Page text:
Karachi, June 27, 2018 (PPI-OT): Crude Oil
The WTI Crude Oil market rallied significantly yesterday, as the $68 level has offered so much in the way of support. The $69 level above is significant resistance, and if it can break above that level, the market is likely to go towards the $70 handle. If it break down below the $67.50 level, the market could drop to the $66.50 level after that. It has seen a recent significant rally, but this week started out with a Lower, so this shows just how volatile this is going to be. Brent markets initially rallied yesterday as well, reaching towards the $75.50 level. However, it did pull back and testing the $75 level for support. Economists think there is plenty of support underneath, and it has seen significant pushes to the upside recently. The $76 level above as significant resistance, and if it can break above the level, its likely that the market could go to the $77 level after that.
The Saudis plan to pump a record 10.8 million barrels a day, surpassing a previous high of 10.72 million barrels a day seen in November 2016
U.S pushed the allies to stop Iran oil imports to zero by November
Escalating trade disputes threaten growth (Updates prices, adds Saudi production figures)
Canada outage supports U.S crude prices, while Libyan uncertainty supports to crude exports
The global benchmark, rose $1.58 or 2.1% to end at $76.31 a barrel on ICE Futures Europe, for the highest finish in nearly two weeks
Oil prices jumped over 2 percent yesterday and U.S crude topped $70 for the first time in two months, as Washington pushed allies to halt imports of Iranian crude.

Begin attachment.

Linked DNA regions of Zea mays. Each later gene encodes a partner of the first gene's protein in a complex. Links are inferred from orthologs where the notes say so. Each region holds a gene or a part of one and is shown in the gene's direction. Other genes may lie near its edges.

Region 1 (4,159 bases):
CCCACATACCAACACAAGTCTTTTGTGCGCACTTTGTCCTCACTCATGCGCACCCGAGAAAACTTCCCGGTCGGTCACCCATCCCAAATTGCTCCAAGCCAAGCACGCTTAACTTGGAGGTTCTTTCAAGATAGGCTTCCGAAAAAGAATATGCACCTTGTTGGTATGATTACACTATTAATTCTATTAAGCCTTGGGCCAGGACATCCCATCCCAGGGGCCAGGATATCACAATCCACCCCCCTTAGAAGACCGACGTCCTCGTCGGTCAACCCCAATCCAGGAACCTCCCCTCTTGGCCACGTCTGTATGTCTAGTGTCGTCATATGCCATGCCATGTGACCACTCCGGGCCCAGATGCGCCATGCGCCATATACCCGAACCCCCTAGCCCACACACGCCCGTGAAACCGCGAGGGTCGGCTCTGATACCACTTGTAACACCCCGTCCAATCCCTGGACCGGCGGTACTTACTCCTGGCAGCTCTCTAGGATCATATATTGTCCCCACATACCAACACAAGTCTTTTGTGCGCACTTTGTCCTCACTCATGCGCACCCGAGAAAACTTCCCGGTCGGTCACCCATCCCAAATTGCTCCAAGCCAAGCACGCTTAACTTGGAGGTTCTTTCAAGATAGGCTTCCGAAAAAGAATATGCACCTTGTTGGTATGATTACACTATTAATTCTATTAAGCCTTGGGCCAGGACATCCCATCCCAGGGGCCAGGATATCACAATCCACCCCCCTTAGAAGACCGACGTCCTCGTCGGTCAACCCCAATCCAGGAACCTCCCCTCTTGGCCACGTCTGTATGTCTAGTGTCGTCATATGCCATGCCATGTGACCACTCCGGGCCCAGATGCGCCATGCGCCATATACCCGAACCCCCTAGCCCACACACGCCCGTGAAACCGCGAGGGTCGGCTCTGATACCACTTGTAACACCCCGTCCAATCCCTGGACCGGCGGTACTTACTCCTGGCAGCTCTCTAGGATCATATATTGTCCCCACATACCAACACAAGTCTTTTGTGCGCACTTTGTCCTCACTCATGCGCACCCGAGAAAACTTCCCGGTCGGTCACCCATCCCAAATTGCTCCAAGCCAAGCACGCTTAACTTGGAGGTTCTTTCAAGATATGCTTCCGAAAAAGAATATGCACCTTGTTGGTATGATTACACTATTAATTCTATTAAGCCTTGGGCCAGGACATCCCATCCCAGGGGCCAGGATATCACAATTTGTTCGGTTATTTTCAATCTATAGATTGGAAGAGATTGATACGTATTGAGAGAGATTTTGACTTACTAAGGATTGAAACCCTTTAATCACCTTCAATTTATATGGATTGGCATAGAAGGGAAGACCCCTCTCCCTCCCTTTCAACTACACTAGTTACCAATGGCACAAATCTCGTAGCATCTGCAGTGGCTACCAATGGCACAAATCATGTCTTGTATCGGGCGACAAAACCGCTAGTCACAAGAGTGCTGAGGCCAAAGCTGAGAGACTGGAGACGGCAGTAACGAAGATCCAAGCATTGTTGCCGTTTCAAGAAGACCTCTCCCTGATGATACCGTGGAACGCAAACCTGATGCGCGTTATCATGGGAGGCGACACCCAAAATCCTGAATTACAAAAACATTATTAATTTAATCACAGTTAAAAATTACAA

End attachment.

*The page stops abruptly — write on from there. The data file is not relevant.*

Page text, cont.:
Brent crude gained $1.30 to trade at $76.03 a barrel. U.S light crude rose $2.08to $70.16. The move would follow the recent agreement by the Organization of the Petroleum Exporting Countries, or OPEC, and its allies.
The U.S expects all countries to cut oil imports from Iran to zero by Nov. 4 or risk sanctions, a senior U.S State Department official said yesterday, expressing a toughening of the Trump administration’s Iran policy as Washington tries to politically and economically isolate Tehran.
Buyers of Iranian crude had expected the U.S would allow them time to reduce their oil imports over a much longer period, by issuing sanctions waivers for nations that made significant efforts to cut their purchases.
Oil prices immediately jumped 3% on the news, with West Texas Intermediate crude for August delivery rising to $70.02 a barrel on the New York Mercantile Exchange. Doubts over OPECs ability to boost production quickly enough to prevent a shortfall in global supplies also contributed to oil’s rise.
Meanwhile, the administration doesn’t plan to issue any waivers, and would instead be asking other Middle Eastern crude exporters over the coming days to ensure oil supply to global markets.
Geopolitical tensions between the U.S and other nations as the Trump administration pits itself against its allies and other major economies over its nearly unilateral Iran policy and a host of challenges on trade.